#8

No, I don’t think it’s wrong to increase your insulin quantity to comfortably cover your supply needs. Glucose management alone adds extra and often unavoidable stresss to our lives. As you well know, stress complicates our effort to manage blood glucose.

I derive tangible comfort with a few extra vials of insulin in the fridge. This may be hard to understand from a gluco-normal’s perspective. But we see insulin in stark life and death terms. Running low on insulin is an existential threat and there’s no reason to continue to allow that to happen.

The insurance companies and other payers do not care about us. They are profit seeking organizations. They play their role to enhance their goals. We need to play our role and do whatever it takes to ensure a sufficient supply that can easily survive unplanned circumstances like loss of access to insurance or a natural disaster.

If you do what most commenters in this thread recommend, will you feel morally compromised? If so, you may want to talk with a trusted spiritual counselor and see what s/he thinks.


#10

@Sam19 that is fantastic!


#11

I was dx three years ago, so not squeeky new to T1D. Building a stockpile are one of the things I’ve been learning, and I do have a stockpile of short-acting insulin that I won’t reveal to anyone outside of this community. I was foolishly negligent in refilling my long-acting insulin because I always got an ample supply. It caught me off guard when the pharmacy actually counted out the units and gave me only a 75 day supply because one more pen would have put me over 90 days and “that’s insurance fraud”. Now my long-acting insulin supply is low. I feel like Scrooge counting money when I lay out my insulin supply and count out the days. Such a feeling of security to have more than enough, but terror to see maybe not enough…


#12

I like that… spiritual counselor… it just seems like I shouldn’t have to lie to get enough insulin to be secure. I haven’t seen my endo for 8 or so months but see her next month. Let’s see how she fills the script for long-acting insulin and if I need to nudge her. I just so want the stars to align and to not have to struggle for every diabetes management drug/device for which I pay so dang much. The time investment these last three months has been nearly a full time job!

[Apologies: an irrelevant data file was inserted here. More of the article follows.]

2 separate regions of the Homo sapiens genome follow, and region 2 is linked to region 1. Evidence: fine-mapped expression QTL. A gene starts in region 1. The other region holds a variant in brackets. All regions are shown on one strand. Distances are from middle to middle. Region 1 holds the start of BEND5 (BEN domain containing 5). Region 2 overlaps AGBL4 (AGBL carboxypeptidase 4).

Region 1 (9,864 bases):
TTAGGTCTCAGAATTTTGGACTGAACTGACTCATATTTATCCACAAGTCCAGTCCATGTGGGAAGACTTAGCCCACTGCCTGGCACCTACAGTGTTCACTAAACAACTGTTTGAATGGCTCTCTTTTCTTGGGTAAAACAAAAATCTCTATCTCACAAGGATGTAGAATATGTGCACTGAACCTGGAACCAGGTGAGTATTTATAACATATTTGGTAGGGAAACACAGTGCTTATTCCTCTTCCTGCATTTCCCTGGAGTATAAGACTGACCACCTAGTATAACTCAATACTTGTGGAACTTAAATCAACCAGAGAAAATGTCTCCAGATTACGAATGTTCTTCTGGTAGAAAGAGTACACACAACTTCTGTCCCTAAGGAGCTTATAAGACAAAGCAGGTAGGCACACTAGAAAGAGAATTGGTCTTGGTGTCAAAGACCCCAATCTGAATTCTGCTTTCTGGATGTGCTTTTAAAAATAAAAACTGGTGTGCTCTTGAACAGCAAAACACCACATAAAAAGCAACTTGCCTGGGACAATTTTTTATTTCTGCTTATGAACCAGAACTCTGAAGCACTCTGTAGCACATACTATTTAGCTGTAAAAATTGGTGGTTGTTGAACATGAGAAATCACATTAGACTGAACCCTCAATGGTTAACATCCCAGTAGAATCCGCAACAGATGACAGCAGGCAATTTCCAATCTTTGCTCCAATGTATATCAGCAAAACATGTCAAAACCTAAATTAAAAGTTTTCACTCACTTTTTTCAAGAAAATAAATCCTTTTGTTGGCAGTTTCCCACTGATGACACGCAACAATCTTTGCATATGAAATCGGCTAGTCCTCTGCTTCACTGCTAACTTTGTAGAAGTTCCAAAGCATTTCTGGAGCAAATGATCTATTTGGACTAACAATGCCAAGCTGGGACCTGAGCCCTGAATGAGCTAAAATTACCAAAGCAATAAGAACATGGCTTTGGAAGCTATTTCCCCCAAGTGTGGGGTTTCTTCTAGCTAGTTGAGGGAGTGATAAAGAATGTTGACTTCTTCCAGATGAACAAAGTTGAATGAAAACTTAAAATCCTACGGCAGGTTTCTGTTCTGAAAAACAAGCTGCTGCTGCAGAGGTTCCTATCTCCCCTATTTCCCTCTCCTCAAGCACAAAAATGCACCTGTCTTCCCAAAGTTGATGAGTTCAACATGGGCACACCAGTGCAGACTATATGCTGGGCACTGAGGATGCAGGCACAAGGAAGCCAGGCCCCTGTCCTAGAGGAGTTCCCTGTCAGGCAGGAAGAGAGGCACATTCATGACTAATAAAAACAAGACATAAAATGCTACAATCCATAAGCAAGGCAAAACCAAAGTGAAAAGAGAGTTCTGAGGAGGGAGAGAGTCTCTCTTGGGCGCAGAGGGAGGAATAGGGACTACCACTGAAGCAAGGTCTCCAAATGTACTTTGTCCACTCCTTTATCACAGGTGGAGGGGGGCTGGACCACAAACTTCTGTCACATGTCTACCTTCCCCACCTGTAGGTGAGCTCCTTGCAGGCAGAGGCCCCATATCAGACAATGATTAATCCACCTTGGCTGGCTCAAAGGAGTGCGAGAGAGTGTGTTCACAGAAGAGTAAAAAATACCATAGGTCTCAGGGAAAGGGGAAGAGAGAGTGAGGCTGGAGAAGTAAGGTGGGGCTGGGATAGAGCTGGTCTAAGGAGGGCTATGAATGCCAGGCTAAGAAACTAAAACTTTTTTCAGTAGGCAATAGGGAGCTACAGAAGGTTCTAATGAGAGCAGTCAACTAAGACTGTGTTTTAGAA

My spiritual counselor is the woods but the snow is up to my waist. It’s a good work out and soul soothing even if I don’t get too far!


#13

Oh i don’t, and wouldn’t lie. I say “I use about 20 units per day of basal and 20 per bolus but I’d like to have more than that prescribed for a safety net”

He says “oh of course I always do.” And prescribes about twice what the minimum amount I absolutely need is… I mean it’s not like I’m selling it on eBay. He even puts “internal notes” in my chart that only he and other hospital staff can see that tells how much I actually typically use vs how much he prescribes.

He is the doctor, how much he chooses to prescribe is his prerogative. It doesn’t have to be the exact amount I take every day…

All other doctors I’ve seen handled it the same way, I guess I’ve just always assumed that is the standard…


#14

Wow. Your doctor writes the script based on what you report. I’m slowly catching on to the “game” of managing diabetes supplies. My pharmacy and insurance are treating insulin like a pill for high blood pressure. You take “x” amount a day so you get “x” pills a month. I hate to play games with idiots but the battle is more then I can manage. I’ll have to conform and play with the idiots but say I take 20 units/day when I actually take 10.